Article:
One Cause of Azure Error – One of the request inputs is out of range

In making some innocuous seeming changes to working code in Windows Azure, I ran into an Exception when creating a Queue – and the cause was not at first obvious. The exception message was “One of the request inputs is out of range” and the inner exception message was “The remote server returned an error: (400) Bad Request.”

Illegal name causes “One of the request inputs is out of range”

Here is the code – why might this Windows Azure code snippet throw an Exception on the call to queue.CreateIfNotExist()?

CloudQueueClient queueStorage = storageAccount.CreateCloudQueueClient();
CloudQueue queue = queueStorage.GetQueueReference(“My Queue”);
bool queueJustCreated = queue.CreateIfNotExist();

The answer lies in the name we are using for the queue. Since the name is just a string, I assumed it can be any string. It cannot be any string.

Experimentation suggests the rules for naming a queue include: (a) use only lower case letters, (b) digits are allowed anywhere, and (c) internal single hyphens are okay too, but (d) name should not contain any spaces (e) nor any punctuation (other than hyphen).

So there would be no problem with valid names like:

  • myqueue
  • my-queue
  • myqueue-3

But there would be problems with illegal names like:

  • MyQueue
  • my queue
  • bill’squeue
  • -nogood
  • x-
  • not—quite
  • bad(name)

There may be additional nuances to the rules I didn’t discover, of course. One way to test out possible names quickly is with the myAzureStorage utility; just try to create a queue using the name and see if you get an error. Note that you can feed upper case chars to myAzureStorage but the created object will return with lower-case letter and will not cause an error.

Also, I only experimented with Queue names, but I assume the same rules apply to Blobs and Tables. Further research indicates this indeed is the case...

My challenge originally was to figure out why I got the Exception that was raised – that was the non-obvious part – the exception message did not tell me it was a problem with the name. After I figured it out and experimented a bit, of course then I found the documentation on allowed names which supports my conclusions… and adds details like length of name and the fact that the name is required to be a legal DNS name.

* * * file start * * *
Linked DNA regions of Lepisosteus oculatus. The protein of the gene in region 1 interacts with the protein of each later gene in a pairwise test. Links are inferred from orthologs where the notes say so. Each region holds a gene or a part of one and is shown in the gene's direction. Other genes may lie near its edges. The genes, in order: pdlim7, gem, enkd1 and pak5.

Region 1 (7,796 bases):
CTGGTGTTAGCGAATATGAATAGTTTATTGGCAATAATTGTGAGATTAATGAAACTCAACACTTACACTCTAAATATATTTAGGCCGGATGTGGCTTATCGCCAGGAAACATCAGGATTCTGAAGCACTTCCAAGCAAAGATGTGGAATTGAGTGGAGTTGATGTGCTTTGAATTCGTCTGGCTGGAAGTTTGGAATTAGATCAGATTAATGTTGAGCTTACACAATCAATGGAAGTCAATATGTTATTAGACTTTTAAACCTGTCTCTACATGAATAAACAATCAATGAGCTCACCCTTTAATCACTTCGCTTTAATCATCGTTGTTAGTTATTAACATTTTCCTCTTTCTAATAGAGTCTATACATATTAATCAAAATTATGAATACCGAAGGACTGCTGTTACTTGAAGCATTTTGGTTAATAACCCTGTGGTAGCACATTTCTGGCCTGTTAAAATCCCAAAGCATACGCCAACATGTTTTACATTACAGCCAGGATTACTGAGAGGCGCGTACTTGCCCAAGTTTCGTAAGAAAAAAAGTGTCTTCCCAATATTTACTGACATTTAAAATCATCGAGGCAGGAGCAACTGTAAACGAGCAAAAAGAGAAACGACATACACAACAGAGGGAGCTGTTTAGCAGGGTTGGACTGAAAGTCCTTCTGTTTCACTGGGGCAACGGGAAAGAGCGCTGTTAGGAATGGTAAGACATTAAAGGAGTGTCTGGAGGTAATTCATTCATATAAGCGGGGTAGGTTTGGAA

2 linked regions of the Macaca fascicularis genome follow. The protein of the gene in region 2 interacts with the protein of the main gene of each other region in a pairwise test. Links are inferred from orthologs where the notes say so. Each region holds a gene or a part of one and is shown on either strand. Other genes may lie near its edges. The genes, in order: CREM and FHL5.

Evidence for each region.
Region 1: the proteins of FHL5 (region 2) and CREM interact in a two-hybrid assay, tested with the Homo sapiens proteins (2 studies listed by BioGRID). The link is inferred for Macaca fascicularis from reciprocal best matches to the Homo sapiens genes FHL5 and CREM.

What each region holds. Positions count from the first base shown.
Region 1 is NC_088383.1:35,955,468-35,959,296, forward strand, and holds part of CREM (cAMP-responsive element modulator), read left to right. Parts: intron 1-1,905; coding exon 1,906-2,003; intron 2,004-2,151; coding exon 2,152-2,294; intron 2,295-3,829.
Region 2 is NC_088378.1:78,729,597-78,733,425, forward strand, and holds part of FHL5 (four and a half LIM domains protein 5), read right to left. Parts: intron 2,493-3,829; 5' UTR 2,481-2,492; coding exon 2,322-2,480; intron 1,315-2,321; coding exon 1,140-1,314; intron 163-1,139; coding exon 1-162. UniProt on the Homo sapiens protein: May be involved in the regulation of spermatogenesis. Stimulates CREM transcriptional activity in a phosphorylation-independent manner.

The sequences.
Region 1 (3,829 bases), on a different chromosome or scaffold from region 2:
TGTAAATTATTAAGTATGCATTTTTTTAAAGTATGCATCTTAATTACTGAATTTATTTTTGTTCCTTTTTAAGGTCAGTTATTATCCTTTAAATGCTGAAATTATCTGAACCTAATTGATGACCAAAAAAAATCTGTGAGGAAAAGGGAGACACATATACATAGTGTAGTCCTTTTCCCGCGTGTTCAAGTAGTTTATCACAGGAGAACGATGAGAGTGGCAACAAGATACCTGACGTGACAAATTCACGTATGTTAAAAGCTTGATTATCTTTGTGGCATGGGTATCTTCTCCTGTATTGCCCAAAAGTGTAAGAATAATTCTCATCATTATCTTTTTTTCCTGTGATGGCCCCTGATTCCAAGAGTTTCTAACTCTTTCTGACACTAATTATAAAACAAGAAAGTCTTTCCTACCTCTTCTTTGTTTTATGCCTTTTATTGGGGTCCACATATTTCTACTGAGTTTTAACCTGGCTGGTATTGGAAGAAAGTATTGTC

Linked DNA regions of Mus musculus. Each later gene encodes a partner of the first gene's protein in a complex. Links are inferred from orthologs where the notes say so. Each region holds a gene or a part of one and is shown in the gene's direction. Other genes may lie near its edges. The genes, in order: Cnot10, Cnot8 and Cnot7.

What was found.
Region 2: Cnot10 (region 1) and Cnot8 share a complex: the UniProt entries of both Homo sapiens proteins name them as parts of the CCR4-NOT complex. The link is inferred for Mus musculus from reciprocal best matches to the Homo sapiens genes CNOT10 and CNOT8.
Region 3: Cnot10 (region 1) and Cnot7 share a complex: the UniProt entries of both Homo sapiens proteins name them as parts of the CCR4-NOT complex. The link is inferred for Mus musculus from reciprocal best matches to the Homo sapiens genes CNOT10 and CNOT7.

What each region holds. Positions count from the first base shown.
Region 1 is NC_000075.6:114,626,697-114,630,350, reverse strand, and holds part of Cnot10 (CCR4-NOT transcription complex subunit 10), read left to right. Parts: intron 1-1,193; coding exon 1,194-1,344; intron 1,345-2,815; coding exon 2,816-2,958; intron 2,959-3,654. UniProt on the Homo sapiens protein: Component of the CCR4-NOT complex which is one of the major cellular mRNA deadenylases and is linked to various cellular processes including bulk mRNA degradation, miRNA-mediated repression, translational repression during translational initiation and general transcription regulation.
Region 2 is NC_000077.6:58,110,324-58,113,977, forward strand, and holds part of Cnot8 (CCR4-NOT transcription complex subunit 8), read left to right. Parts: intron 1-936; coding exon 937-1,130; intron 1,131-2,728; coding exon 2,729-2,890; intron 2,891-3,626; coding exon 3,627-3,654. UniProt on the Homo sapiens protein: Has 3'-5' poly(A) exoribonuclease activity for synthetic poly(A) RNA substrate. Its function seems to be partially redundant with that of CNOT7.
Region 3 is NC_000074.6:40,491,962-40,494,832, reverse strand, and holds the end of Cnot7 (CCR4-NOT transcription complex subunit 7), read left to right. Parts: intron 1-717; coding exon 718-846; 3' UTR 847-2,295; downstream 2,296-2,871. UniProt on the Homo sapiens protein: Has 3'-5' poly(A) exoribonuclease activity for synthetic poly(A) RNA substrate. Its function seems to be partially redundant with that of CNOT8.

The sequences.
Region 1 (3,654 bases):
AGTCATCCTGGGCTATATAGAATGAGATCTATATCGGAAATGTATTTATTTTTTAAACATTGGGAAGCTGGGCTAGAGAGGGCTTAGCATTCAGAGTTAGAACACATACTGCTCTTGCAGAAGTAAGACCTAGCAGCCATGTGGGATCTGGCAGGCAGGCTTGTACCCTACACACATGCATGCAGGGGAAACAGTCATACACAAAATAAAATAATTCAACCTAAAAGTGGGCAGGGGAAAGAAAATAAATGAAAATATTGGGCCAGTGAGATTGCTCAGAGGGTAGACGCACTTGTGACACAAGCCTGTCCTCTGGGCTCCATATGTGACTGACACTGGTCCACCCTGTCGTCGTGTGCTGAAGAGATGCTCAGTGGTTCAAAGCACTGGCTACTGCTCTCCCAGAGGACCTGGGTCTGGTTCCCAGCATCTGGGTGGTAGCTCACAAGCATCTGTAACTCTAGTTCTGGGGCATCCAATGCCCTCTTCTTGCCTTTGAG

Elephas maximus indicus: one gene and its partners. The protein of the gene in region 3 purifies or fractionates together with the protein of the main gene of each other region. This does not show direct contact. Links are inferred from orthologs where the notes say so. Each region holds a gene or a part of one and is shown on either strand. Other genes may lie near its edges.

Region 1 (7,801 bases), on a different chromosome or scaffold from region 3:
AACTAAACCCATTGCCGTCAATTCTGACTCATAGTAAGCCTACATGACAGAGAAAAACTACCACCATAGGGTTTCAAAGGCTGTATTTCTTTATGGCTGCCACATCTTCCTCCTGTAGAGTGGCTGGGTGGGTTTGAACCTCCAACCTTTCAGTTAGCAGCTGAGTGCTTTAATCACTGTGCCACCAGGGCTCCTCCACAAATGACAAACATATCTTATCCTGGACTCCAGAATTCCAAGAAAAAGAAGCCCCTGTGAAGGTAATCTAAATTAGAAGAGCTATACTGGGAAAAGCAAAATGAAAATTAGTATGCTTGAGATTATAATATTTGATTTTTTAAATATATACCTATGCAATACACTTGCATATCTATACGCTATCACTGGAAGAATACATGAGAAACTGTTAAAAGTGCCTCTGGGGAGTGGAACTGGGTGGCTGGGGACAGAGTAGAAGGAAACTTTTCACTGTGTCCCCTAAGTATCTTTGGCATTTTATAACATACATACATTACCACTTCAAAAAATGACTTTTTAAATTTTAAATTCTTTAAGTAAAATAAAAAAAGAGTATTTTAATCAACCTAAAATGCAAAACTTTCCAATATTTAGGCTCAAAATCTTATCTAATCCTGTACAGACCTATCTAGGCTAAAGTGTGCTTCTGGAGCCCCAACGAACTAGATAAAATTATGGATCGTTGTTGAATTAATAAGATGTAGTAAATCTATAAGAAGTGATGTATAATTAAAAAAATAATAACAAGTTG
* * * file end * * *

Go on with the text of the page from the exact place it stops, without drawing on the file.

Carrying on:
21 thoughts on “One Cause of Azure Error – One of the request inputs is out of range

  1. Pingback: Programming Windows Azure Blob Storage on One Page of Code « Coding Out Loud

  2. RobinDotNet

    Thank you, I just parameterized the queue name, and we set it to use an underscore in the same so we could distinguish between staging and production, and guess what — it doesn’t allow underscores. I never would have guessed that was the problem, so thanks for your post.

    1. Bill Wilder Post author

      @RobinDotNet – glad it was useful. From my blog stats, I see this post getting many hits (mostly from search engines), but it is hard to know whether it is actually helping people solve a problem. Thanks for the comment.

  3. GB

    Your assumptions were right, the only thing missing was the restriction on the name size. Queue naming rules can be found here: Basically:
    1. A queue name must start with a letter or number, and may contain only letters, numbers, and the dash (-) character.
    2. The first and last letters in the queue name must be alphanumeric. The dash (-) character may not be the first or last letter. Consecutive dash characters are not permitted in the queue name; every dash character must be immediately preceded and followed by a letter or number.
    3. All letters in a queue name must be lowercase.
    4. A queue name must be from 3 through 63 characters long.

    Thank you,


  4. Simon Poulton

    Sorry Bill,
    I seem to be the first person for whom this hasn’t worked. I am trying to create a blob container and my code is falling over on .CreateIfNotexist(). Yes, I did have upper case letters in my name, but changing these (which, of course, matches the name in the Azure Portal) still didn’t solve the problem. Identical error!

  5. Mlon Eusk

    One issue is if you change the tier status (same container), and then delete the file, it is still registered in the background. If you then try to reupload the same filename, you will get a 400 error.


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